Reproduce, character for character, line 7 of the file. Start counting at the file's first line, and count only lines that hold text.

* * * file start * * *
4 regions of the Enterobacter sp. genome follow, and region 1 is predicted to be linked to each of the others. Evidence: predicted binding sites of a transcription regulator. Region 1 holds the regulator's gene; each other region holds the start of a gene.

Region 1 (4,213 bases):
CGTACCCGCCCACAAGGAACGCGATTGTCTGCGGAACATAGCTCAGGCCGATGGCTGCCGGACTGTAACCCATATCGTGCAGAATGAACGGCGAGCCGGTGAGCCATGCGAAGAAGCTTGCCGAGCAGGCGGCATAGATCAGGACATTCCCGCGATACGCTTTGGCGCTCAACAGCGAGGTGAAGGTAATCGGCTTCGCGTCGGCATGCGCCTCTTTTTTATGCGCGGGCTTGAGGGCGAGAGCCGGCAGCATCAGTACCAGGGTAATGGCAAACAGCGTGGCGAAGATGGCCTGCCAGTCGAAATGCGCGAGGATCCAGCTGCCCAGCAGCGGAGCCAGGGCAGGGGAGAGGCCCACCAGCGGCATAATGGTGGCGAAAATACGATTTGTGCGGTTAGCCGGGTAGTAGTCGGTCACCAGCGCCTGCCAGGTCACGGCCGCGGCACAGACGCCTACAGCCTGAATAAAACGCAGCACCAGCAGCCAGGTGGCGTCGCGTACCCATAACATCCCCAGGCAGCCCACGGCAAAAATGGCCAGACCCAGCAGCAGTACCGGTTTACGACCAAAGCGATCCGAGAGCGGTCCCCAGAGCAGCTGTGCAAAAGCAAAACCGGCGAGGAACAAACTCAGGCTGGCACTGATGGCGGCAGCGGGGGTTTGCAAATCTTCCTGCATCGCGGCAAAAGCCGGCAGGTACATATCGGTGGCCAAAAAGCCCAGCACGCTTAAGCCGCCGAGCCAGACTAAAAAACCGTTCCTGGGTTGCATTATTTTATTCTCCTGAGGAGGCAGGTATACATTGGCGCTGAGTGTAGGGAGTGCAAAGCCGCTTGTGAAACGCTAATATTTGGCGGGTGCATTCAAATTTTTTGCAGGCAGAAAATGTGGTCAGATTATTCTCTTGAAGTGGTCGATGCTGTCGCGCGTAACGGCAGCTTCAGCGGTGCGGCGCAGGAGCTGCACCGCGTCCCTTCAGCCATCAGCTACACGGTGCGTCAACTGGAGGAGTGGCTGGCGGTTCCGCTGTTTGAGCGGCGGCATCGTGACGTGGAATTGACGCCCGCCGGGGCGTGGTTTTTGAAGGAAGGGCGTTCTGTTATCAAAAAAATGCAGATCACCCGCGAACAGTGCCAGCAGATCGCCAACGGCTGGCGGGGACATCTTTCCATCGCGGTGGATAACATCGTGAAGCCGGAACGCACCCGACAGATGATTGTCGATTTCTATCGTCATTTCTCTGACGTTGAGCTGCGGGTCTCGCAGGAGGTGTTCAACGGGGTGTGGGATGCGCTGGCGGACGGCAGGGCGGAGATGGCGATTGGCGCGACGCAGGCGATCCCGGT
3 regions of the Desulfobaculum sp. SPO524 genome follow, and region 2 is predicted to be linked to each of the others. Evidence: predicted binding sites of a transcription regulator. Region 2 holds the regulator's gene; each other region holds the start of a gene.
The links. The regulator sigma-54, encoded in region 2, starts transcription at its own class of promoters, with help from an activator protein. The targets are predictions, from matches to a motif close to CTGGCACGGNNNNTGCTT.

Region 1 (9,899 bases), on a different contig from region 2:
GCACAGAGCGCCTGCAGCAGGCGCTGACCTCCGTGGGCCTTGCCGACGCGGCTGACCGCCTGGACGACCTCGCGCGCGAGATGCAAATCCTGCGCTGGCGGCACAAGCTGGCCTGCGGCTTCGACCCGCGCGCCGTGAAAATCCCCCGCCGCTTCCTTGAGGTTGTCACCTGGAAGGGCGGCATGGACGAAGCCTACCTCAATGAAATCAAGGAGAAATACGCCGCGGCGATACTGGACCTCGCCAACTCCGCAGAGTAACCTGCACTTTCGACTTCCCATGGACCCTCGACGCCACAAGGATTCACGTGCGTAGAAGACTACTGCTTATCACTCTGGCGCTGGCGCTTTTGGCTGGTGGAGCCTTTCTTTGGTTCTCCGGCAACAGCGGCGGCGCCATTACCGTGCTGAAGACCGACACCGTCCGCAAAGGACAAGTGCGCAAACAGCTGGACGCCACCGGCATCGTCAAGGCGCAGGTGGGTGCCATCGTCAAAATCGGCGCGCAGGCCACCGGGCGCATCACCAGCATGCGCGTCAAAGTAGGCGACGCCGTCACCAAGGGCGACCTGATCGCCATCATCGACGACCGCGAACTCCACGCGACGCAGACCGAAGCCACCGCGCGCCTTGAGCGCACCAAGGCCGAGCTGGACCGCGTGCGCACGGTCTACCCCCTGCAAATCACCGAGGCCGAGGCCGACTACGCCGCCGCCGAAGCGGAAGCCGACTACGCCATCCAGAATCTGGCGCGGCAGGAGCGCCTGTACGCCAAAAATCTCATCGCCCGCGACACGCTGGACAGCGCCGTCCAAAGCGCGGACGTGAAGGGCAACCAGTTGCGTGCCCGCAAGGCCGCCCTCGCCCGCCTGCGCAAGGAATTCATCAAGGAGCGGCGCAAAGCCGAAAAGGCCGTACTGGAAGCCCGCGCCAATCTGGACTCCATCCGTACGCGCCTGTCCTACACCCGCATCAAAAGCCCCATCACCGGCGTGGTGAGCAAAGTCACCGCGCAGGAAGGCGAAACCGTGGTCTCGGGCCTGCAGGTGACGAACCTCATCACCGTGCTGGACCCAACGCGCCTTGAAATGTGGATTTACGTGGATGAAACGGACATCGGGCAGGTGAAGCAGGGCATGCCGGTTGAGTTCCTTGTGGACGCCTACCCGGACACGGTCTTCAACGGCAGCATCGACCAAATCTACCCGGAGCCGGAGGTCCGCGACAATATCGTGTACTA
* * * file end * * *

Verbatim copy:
GCACAGAGCGCCTGCAGCAGGCGCTGACCTCCGTGGGCCTTGCCGACGCGGCTGACCGCCTGGACGACCTCGCGCGCGAGATGCAAATCCTGCGCTGGCGGCACAAGCTGGCCTGCGGCTTCGACCCGCGCGCCGTGAAAATCCCCCGCCGCTTCCTTGAGGTTGTCACCTGGAAGGGCGGCATGGACGAAGCCTACCTCAATGAAATCAAGGAGAAATACGCCGCGGCGATACTGGACCTCGCCAACTCCGCAGAGTAACCTGCACTTTCGACTTCCCATGGACCCTCGACGCCACAAGGATTCACGTGCGTAGAAGACTACTGCTTATCACTCTGGCGCTGGCGCTTTTGGCTGGTGGAGCCTTTCTTTGGTTCTCCGGCAACAGCGGCGGCGCCATTACCGTGCTGAAGACCGACACCGTCCGCAAAGGACAAGTGCGCAAACAGCTGGACGCCACCGGCATCGTCAAGGCGCAGGTGGGTGCCATCGTCAAAATCGGCGCGCAGGCCACCGGGCGCATCACCAGCATGCGCGTCAAAGTAGGCGACGCCGTCACCAAGGGCGACCTGATCGCCATCATCGACGACCGCGAACTCCACGCGACGCAGACCGAAGCCACCGCGCGCCTTGAGCGCACCAAGGCCGAGCTGGACCGCGTGCGCACGGTCTACCCCCTGCAAATCACCGAGGCCGAGGCCGACTACGCCGCCGCCGAAGCGGAAGCCGACTACGCCATCCAGAATCTGGCGCGGCAGGAGCGCCTGTACGCCAAAAATCTCATCGCCCGCGACACGCTGGACAGCGCCGTCCAAAGCGCGGACGTGAAGGGCAACCAGTTGCGTGCCCGCAAGGCCGCCCTCGCCCGCCTGCGCAAGGAATTCATCAAGGAGCGGCGCAAAGCCGAAAAGGCCGTACTGGAAGCCCGCGCCAATCTGGACTCCATCCGTACGCGCCTGTCCTACACCCGCATCAAAAGCCCCATCACCGGCGTGGTGAGCAAAGTCACCGCGCAGGAAGGCGAAACCGTGGTCTCGGGCCTGCAGGTGACGAACCTCATCACCGTGCTGGACCCAACGCGCCTTGAAATGTGGATTTACGTGGATGAAACGGACATCGGGCAGGTGAAGCAGGGCATGCCGGTTGAGTTCCTTGTGGACGCCTACCCGGACACGGTCTTCAACGGCAGCATCGACCAAATCTACCCGGAGCCGGAGGTCCGCGACAATATCGTGTACTA